John Lowther, 1st Viscount Lonsdale

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The 1st Viscount Lonsdale. 1stViscountLonsdale.jpg
The 1st Viscount Lonsdale.

John Lowther, 1st Viscount Lonsdale, PC, (25 April 1655 10 July 1700 [1] ), known as Sir John Lowther, 2nd Baronet, from 1675 to 1696, was an English politician.

He was born at Hackthorpe Hall, Lowther, Westmorland, the son of Colonel John Lowther of Lowther and his wife, Elizabeth, daughter of Sir Henry Bellingham, Bart, of Hilsington, Westmoreland. He was educated at Kendal Grammar School and Sedbergh School before admission to Queen's College, Oxford (matriculated 1670). He was admitted to the Inner Temple in 1671 and called to the Bar in 1677. [2] Prior to his creation as a viscount in 1696 John had succeeded his grandfather, another Sir John Lowther (1605–1675), as a baronet, and was twice member of parliament for Westmorland between 1677 and 1696. In 1688 he was serviceable in securing Cumberland and Westmorland for King William III, and was appointed to the Privy Council in 1689. In 1690 he was first lord of the treasury, and he was Lord Privy Seal from March 1699 until his death. [3] He was badly injured in a duel in 1691.

On 3 December 1674, he married Lady Katherine Thynne (d. bef. 1713), daughter of Sir Henry Frederick Thynne, 1st Baronet. They had children:

He died at Lowther in 1700 and was buried in Lowther churchyard. His branch of the Lowther family became extinct when his son Henry, the 3rd viscount (1694–1751), died unmarried in March 1751. [3]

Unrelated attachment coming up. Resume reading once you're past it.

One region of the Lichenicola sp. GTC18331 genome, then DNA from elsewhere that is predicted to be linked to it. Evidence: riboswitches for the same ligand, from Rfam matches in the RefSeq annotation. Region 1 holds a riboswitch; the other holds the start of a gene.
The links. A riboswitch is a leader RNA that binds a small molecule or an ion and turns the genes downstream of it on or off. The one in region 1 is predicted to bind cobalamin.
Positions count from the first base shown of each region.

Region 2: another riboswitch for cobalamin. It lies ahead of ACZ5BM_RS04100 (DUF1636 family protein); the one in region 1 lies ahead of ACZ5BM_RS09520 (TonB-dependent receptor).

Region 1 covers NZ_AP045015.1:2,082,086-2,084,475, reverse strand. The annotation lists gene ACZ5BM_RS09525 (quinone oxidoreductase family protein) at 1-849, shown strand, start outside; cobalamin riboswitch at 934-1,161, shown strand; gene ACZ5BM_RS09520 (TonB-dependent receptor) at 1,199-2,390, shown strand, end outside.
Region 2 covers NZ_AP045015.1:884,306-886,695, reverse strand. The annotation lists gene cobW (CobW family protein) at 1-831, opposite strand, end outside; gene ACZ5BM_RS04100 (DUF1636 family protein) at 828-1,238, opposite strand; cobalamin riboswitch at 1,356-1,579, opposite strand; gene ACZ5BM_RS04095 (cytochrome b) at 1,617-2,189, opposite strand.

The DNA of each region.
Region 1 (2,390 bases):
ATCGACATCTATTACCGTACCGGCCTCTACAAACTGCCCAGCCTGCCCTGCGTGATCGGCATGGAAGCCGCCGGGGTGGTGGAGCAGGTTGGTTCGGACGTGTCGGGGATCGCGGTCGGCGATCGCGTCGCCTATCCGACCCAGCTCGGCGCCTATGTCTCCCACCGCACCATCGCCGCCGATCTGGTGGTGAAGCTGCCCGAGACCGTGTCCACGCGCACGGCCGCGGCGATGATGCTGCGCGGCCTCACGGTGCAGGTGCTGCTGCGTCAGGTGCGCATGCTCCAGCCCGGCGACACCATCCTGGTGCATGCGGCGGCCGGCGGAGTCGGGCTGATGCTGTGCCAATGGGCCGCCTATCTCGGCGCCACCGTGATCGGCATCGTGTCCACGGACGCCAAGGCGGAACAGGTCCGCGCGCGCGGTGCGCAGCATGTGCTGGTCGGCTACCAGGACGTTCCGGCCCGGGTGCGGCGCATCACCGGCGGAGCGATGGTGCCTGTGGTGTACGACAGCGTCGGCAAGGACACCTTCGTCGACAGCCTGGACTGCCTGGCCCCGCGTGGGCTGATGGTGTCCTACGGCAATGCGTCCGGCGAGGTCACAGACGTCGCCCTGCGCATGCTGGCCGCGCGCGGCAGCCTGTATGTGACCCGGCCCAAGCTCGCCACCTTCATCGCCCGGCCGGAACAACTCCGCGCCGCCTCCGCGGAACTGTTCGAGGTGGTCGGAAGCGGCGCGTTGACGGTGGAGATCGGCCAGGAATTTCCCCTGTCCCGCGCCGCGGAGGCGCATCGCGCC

Lonsdale wrote in 1688 a brief account of events from the accession of James II to the landing of the Prince of Orange at Torbay, which was later printed as Memoirs of the Reign of James II (in 1808, for private circulation) and again in 1857. The Memoirs reveal no more of Lonsdale's part in events than his public utterances. [4]

Notes

  1. "J. V. Beckett, 'Lowther, John, first Viscount Lonsdale (1655–1700)', Oxford Dictionary of National Biography, Oxford University Press, 2004" . Retrieved 23 July 2008.
  2. http://www2.royalsociety.org/DServe/dserve.exe?dsqIni=Dserve.ini&dsqApp=Archive&dsqCmd=Show.tcl&dsqDb=Persons&dsqSearch=%28Surname=%27lowther%27%29&dsqPos=2%5B%5D
  3. 1 2 Wikisource-logo.svg One or more of the preceding sentences incorporates text from a publication now in the public domain : Chisholm, Hugh, ed. (1911). "Lonsdale, Earls of". Encyclopædia Britannica . 16 (11th ed.). Cambridge University Press. p. 987.
  4. Richard Saul Ferguson (1871). Cumberland and Westmorland M. P.'s from the Restoration to the Reform Bill of 1867, (1660-1867.). C. Thurnam and Sons. p. 403.

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References

Parliament of England
Preceded by
Sir Philip Musgrave
Sir Thomas Strickland
Member of Parliament for Westmorland
1677–1679
With: Sir Philip Musgrave 1677–1678
Alan Bellingham 1678–1679
Succeeded by
Alan Bellingham
Christopher Philipson
Preceded by
Alan Bellingham
Christopher Philipson
Member of Parliament for Westmorland
1681–1696
With: Alan Bellingham 1681–1689
Henry Wharton 1689
Goodwin Wharton 1689–1690
Sir Christopher Musgrave 1690–1695
Sir Richard Sandford 1695–1696
Succeeded by
Sir Richard Sandford
William Fleming
Political offices
Preceded by
James Porter
Vice-Chamberlain of the Household
1689–1694
Succeeded by
Peregrine Bertie
Preceded by
The Earl of Monmouth
First Lord of the Treasury
1690
Succeeded by
The Lord Godolphin
Preceded by
The Earl of Pembroke and Montgomery
Lord Privy Seal
1699–1700
Succeeded by
The Earl of Tankerville
Honorary titles
Preceded by
Sir Philip Musgrave, Bt
Custos Rotulorum of Westmorland
1678–1700
Succeeded by
The Lord Wharton
Preceded by
The Earl of Carlisle
Vice-Admiral of Cumberland and Westmorland
1686–1700
Vacant
Title next held by
Sir Richard Musgrave, Bt
Preceded by
The Viscount Preston
Lord Lieutenant of Cumberland and Westmorland
1689–1694
Succeeded by
The Earl of Carlisle
Preceded by
The Earl of Thanet
Custos Rotulorum of Cumberland
1689–1700
Peerage of England
New creation Viscount Lonsdale
16961700
Succeeded by
Richard Lowther
Baronetage of Nova Scotia
Preceded by
John Lowther
Baronet
(of Lowther)
16751700
Succeeded by
Richard Lowther